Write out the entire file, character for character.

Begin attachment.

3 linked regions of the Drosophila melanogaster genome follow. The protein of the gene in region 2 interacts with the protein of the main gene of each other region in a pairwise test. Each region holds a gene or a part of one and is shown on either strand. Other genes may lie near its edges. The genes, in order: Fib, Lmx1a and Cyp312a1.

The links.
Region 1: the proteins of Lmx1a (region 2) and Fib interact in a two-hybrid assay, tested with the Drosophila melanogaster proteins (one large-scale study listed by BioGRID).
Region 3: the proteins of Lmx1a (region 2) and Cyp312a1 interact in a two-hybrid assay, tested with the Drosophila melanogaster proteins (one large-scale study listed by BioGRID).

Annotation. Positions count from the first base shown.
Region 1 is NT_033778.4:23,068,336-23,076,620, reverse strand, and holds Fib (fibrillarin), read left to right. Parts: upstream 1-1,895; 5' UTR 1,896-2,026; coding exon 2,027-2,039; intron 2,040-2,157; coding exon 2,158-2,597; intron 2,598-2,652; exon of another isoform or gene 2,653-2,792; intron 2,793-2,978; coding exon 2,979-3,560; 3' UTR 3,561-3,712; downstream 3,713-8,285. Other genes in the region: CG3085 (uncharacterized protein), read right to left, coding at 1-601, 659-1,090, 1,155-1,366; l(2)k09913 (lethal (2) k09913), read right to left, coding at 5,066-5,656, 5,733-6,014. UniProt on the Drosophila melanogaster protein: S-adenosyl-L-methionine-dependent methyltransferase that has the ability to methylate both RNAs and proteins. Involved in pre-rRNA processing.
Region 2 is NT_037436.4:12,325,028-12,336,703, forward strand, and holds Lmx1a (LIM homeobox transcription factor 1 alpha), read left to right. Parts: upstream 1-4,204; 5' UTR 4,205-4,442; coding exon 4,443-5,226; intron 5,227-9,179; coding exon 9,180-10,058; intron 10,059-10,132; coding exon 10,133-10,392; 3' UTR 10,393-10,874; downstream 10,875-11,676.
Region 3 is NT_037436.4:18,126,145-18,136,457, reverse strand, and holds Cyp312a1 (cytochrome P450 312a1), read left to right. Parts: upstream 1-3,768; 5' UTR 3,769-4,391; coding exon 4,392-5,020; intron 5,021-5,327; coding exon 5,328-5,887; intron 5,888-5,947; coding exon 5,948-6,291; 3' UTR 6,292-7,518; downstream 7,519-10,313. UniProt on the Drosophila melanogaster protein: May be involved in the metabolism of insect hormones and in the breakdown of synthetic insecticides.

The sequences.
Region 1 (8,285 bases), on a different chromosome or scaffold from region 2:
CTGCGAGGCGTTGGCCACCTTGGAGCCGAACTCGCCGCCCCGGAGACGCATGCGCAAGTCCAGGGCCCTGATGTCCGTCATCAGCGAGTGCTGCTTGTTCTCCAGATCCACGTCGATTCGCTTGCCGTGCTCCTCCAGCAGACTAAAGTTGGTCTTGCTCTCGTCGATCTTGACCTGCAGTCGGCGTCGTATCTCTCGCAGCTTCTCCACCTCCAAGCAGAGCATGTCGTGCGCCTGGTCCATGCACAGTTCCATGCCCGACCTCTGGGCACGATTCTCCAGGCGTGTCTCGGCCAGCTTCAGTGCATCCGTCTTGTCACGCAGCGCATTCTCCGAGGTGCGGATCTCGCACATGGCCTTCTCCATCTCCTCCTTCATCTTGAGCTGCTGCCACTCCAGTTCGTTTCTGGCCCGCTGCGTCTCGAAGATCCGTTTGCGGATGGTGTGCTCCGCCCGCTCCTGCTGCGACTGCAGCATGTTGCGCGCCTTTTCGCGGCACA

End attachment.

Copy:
3 linked regions of the Drosophila melanogaster genome follow. The protein of the gene in region 2 interacts with the protein of the main gene of each other region in a pairwise test. Each region holds a gene or a part of one and is shown on either strand. Other genes may lie near its edges. The genes, in order: Fib, Lmx1a and Cyp312a1.

The links.
Region 1: the proteins of Lmx1a (region 2) and Fib interact in a two-hybrid assay, tested with the Drosophila melanogaster proteins (one large-scale study listed by BioGRID).
Region 3: the proteins of Lmx1a (region 2) and Cyp312a1 interact in a two-hybrid assay, tested with the Drosophila melanogaster proteins (one large-scale study listed by BioGRID).

Annotation. Positions count from the first base shown.
Region 1 is NT_033778.4:23,068,336-23,076,620, reverse strand, and holds Fib (fibrillarin), read left to right. Parts: upstream 1-1,895; 5' UTR 1,896-2,026; coding exon 2,027-2,039; intron 2,040-2,157; coding exon 2,158-2,597; intron 2,598-2,652; exon of another isoform or gene 2,653-2,792; intron 2,793-2,978; coding exon 2,979-3,560; 3' UTR 3,561-3,712; downstream 3,713-8,285. Other genes in the region: CG3085 (uncharacterized protein), read right to left, coding at 1-601, 659-1,090, 1,155-1,366; l(2)k09913 (lethal (2) k09913), read right to left, coding at 5,066-5,656, 5,733-6,014. UniProt on the Drosophila melanogaster protein: S-adenosyl-L-methionine-dependent methyltransferase that has the ability to methylate both RNAs and proteins. Involved in pre-rRNA processing.
Region 2 is NT_037436.4:12,325,028-12,336,703, forward strand, and holds Lmx1a (LIM homeobox transcription factor 1 alpha), read left to right. Parts: upstream 1-4,204; 5' UTR 4,205-4,442; coding exon 4,443-5,226; intron 5,227-9,179; coding exon 9,180-10,058; intron 10,059-10,132; coding exon 10,133-10,392; 3' UTR 10,393-10,874; downstream 10,875-11,676.
Region 3 is NT_037436.4:18,126,145-18,136,457, reverse strand, and holds Cyp312a1 (cytochrome P450 312a1), read left to right. Parts: upstream 1-3,768; 5' UTR 3,769-4,391; coding exon 4,392-5,020; intron 5,021-5,327; coding exon 5,328-5,887; intron 5,888-5,947; coding exon 5,948-6,291; 3' UTR 6,292-7,518; downstream 7,519-10,313. UniProt on the Drosophila melanogaster protein: May be involved in the metabolism of insect hormones and in the breakdown of synthetic insecticides.

The sequences.
Region 1 (8,285 bases), on a different chromosome or scaffold from region 2:
CTGCGAGGCGTTGGCCACCTTGGAGCCGAACTCGCCGCCCCGGAGACGCATGCGCAAGTCCAGGGCCCTGATGTCCGTCATCAGCGAGTGCTGCTTGTTCTCCAGATCCACGTCGATTCGCTTGCCGTGCTCCTCCAGCAGACTAAAGTTGGTCTTGCTCTCGTCGATCTTGACCTGCAGTCGGCGTCGTATCTCTCGCAGCTTCTCCACCTCCAAGCAGAGCATGTCGTGCGCCTGGTCCATGCACAGTTCCATGCCCGACCTCTGGGCACGATTCTCCAGGCGTGTCTCGGCCAGCTTCAGTGCATCCGTCTTGTCACGCAGCGCATTCTCCGAGGTGCGGATCTCGCACATGGCCTTCTCCATCTCCTCCTTCATCTTGAGCTGCTGCCACTCCAGTTCGTTTCTGGCCCGCTGCGTCTCGAAGATCCGTTTGCGGATGGTGTGCTCCGCCCGCTCCTGCTGCGACTGCAGCATGTTGCGCGCCTTTTCGCGGCACA